Cystoscopic Laser Lithotripsy and Stone Extraction (Cystolithalopaxy)
Stones occur within the urinary bladder due to incomplete bladder emptying, urinary stasis, and/or chronic bladder infections. With time, the urine that is not voided begins to harbor bacteria and contain higher amounts of mucus, sediment and urinary minerals, eventually resulting in a bladder calculus.
Surgical options for patients with symptomatic bladder stones include open cystolithotomy, percutaneous cystolithotomy, or cystoscopic laser lithotripsy with stone extraction (cystolithalopaxy – meaning “a look into the bladder to crush a stone.”). Your bladder/urethral anatomy, your bladder stone size, and body habitus all play major roles in determining outcomes and operative approach. Also, whether or not a prostate procedure is necessary at the time of stone removal is an important consideration for men with enlarged prostates and bladder stones.
The role of cystolithalopaxy over the last ten years has undergone a dramatic evolution, due to the advent of holmium laser. Stone that were routinely removed using an open incision may now be broken into multiple smaller pieces and removed through a natural body opening (the urethra), avoiding both the pain and the recovery of an open incision.
Department of Urology
Residency: University of Minnesota Medical School, Minneapolis, MN
Fellowship: Laparoscopy and Endourology, University of Minnesota, Minneapolis, MN
Clinical Interests: Urologic Stone Disease, Endourology and Laparoscopy
Brandon J. Otto, MD
Department of Urology
Residency: Weill Cornell Medical College/New York Presbyterian Hospital, New York, NY
Fellowship: Endourology and Minimally Invasive Surgery, University of Florida Department of Urology, College of Medicine, Gainesville, FL
Clinical Interests: Endourology, Robotic and laparoscopic surgery, Kidney Stones, Prostate and Kidney cancer
To schedule an appointment with one of our surgeons, please contact the UF & Shands Medical Plaza Urology Clinic at 352-265-8240. For more information, directions to the Medical Plaza and local accommodations please visit: Maps and Locations & Appointments.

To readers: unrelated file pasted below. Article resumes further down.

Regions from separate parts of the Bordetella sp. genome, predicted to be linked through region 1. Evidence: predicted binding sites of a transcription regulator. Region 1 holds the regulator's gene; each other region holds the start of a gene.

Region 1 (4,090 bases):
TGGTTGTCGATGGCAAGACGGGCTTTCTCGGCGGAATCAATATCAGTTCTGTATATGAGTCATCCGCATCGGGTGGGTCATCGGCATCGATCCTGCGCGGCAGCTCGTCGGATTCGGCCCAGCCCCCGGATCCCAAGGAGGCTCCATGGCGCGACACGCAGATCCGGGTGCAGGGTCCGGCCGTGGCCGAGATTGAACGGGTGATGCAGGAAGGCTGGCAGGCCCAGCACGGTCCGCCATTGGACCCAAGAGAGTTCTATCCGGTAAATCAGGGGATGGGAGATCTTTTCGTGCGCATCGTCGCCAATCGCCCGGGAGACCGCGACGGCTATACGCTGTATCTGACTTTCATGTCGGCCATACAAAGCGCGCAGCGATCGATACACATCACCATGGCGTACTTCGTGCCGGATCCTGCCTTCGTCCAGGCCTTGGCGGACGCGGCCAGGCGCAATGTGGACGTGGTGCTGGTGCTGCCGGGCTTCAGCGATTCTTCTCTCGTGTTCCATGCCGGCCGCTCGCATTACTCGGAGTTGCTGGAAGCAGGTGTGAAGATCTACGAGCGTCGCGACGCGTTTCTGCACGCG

Prior to the Procedure
What to expect during your initial consultation: It is important that prior to your initial clinic consultation that all Xray films and their reports (e.g. CT scans, intravenous pyelogram or IVP, sonogram, or MRI) are compiled and brought to your appointment for careful review by your surgeon. These films can be requested along with the radiology report from the facility that performed the Xray. A review of your medical history and a physical examination will be performed along with blood and urine tests if needed. If your surgeon determines that you are a candidate for cystolithalopaxy, you will then meet with a Surgery Scheduling Coordinator to arrange for the date of your procedure.
What to expect prior to surgery: Once your surgery date is secured by one of our Surgery Scheduling Coordinators, the items listed below will be ordered as necessary based upon your age, medical history and risk for surgery. These will be performed through a preoperative anesthesia consultation at the Presurgical Center at UF & Shands that will be arranged for you at your initial visit. During this consultation you will have the opportunity to speak to the anesthesia staff regarding the types of anesthesia available and the risks/benefits.
- Physical exam
- EKG (electrocardiogram)
- CBC (complete blood count)
- PT / PTT (blood coagulation profile)
- Comprehensive Metabolic Panel (blood chemistry profile)
Preparation for surgery
Medications to Avoid Prior to Surgery: Patients undergoing cystolithalopaxy are recommended to discontinue all blood thinners prior to surgery, if medically possible. Please contact your surgeon’s office if you are unsure about which medications to stop prior to surgery. The following is a list of medications to avoid at least 7-10 days prior to surgery. Many of these medications can alter platelet function or your body’s ability to clot and therefore may contribute to unwanted bleeding during or after surgery. Do not stop any medication without contacting the prescribing doctor to get their approval.
- Aspirin, Motrin, Ibuprofen, Advil, Alka Seltzer, Vitamin E, Ticlid, Coumadin, Lovenox, Celebrex, Voltaren, Vioxx, Plavix
- A formal list of these medications and others will be provided to you by our Surgery Scheduling Coordinators.
Preparation for surgery: There is no bowel preparation needed for cystolithalopaxy, and most patients are asked to be NPO (“nothing by mouth”) after midnight of the night prior to surgery.
Once you are asleep, the surgeon passes a small lighted tube (cystoscope), through the urethra and into the urinary bladder. Once the stone is located, it may be snared with a basket device and removed whole from the urethra. If the stone is large and/or if the diameter of the urethra is narrow, the stone is fragmented into multiple smaller pieces using a laser. These pieces are then irrigated and removed from the bladder through the urethra. In most cases, to ensure proper drainage, a urinary catheter (foley) is left in the bladder after the surgery for several days.